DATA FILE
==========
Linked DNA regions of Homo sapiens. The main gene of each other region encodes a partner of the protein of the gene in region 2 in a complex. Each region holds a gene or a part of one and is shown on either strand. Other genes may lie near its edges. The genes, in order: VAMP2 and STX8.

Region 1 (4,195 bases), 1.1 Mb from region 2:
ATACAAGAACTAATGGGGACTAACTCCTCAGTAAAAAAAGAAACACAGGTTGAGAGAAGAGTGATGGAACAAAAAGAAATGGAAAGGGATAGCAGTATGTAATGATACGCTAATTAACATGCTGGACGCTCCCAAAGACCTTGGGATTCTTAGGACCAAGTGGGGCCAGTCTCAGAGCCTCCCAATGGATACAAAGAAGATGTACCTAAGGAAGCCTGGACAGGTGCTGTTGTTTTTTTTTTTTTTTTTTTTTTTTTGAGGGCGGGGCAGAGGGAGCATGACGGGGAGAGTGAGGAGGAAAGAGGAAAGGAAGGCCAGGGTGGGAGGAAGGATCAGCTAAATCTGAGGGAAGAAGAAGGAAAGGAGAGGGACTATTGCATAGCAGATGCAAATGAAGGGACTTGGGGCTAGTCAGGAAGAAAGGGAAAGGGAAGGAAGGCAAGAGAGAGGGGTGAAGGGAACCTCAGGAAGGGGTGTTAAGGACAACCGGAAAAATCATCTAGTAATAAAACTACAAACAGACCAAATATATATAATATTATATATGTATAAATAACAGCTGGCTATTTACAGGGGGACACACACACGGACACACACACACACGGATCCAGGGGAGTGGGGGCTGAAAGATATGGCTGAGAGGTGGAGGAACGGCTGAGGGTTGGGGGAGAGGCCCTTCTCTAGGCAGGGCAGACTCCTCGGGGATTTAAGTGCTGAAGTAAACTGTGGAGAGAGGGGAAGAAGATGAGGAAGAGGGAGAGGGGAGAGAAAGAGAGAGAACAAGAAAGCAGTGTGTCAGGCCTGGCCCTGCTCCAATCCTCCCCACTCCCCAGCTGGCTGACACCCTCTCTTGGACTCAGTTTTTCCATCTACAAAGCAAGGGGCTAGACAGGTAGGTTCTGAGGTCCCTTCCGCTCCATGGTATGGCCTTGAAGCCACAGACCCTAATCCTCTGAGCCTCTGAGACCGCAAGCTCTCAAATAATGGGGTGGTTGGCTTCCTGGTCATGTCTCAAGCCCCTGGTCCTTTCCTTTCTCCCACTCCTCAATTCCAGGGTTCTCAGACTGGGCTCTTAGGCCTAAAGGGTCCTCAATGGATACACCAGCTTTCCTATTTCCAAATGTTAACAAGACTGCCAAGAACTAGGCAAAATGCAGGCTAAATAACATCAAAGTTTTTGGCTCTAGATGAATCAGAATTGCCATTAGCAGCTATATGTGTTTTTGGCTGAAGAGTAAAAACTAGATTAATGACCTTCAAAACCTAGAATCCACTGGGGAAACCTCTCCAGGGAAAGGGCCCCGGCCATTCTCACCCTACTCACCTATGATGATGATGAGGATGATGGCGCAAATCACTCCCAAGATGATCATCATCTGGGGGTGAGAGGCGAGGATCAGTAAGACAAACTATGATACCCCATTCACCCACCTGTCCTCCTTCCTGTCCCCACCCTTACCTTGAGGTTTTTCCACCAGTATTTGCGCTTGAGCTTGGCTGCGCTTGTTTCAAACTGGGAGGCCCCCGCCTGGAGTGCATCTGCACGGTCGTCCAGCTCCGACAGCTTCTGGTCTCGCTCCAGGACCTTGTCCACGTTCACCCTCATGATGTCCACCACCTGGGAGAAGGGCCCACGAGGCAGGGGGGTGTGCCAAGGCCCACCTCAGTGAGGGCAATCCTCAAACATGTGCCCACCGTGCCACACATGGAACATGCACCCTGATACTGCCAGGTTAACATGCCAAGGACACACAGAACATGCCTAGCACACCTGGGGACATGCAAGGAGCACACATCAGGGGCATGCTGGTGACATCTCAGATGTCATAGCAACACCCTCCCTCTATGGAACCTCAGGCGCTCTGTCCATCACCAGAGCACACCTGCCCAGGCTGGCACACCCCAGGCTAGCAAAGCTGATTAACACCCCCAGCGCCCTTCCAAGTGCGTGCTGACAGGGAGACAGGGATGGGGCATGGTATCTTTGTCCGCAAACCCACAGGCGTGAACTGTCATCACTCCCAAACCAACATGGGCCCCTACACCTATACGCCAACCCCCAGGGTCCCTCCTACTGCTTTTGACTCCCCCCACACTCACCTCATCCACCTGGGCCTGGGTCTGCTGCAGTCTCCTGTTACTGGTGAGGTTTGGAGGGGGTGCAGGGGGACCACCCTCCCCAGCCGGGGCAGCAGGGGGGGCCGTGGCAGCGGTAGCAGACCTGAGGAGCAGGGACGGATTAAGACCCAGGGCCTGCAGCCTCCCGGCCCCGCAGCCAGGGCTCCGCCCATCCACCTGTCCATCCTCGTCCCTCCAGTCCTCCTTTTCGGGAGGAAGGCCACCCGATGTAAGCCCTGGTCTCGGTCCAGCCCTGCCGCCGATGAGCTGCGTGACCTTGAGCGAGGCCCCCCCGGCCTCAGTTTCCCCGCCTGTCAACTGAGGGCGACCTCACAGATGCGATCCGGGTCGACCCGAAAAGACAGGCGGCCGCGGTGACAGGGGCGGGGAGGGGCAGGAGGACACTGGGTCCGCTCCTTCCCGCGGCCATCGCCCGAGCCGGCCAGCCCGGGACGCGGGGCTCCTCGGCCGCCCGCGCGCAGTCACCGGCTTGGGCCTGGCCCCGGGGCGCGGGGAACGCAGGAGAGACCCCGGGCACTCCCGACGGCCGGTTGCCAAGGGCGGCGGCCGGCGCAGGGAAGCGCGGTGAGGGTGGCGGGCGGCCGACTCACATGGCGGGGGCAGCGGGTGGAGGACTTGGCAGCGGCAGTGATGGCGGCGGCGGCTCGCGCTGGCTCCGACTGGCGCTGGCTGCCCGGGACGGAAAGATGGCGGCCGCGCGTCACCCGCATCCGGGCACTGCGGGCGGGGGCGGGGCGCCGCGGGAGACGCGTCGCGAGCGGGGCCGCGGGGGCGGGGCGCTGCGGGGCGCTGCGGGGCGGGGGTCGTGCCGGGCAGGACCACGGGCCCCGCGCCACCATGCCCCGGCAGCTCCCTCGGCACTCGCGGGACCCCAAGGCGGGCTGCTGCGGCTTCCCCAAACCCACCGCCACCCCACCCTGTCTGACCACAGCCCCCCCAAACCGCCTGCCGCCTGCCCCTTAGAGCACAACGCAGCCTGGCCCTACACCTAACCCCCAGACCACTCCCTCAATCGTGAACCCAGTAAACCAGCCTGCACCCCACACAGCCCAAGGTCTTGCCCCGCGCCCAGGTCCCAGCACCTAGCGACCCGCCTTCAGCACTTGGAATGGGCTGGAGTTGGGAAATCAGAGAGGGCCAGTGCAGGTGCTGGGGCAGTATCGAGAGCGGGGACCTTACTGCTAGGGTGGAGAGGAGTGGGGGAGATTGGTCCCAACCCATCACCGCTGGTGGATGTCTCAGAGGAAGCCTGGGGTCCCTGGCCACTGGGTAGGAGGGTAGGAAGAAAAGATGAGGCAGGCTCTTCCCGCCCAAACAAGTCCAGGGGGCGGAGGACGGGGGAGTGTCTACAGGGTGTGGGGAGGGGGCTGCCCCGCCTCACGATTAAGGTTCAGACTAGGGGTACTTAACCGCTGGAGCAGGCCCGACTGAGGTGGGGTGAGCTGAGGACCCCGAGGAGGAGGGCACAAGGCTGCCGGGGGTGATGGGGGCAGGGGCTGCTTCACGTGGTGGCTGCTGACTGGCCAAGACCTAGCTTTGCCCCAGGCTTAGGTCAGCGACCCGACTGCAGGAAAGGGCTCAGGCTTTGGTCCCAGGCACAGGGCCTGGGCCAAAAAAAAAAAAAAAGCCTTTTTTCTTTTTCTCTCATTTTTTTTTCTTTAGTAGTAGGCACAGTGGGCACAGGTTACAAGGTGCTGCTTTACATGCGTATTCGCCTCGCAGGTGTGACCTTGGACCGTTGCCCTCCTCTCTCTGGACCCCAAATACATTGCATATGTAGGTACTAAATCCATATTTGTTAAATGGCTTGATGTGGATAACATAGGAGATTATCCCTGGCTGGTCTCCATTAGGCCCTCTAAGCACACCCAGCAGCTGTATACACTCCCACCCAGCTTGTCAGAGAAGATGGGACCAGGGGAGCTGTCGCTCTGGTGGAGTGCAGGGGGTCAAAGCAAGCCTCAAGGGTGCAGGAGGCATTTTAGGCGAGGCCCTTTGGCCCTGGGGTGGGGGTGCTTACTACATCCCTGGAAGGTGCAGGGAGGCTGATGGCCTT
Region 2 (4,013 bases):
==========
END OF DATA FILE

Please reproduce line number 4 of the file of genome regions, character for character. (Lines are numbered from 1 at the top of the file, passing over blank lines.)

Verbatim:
Region 2 (4,013 bases):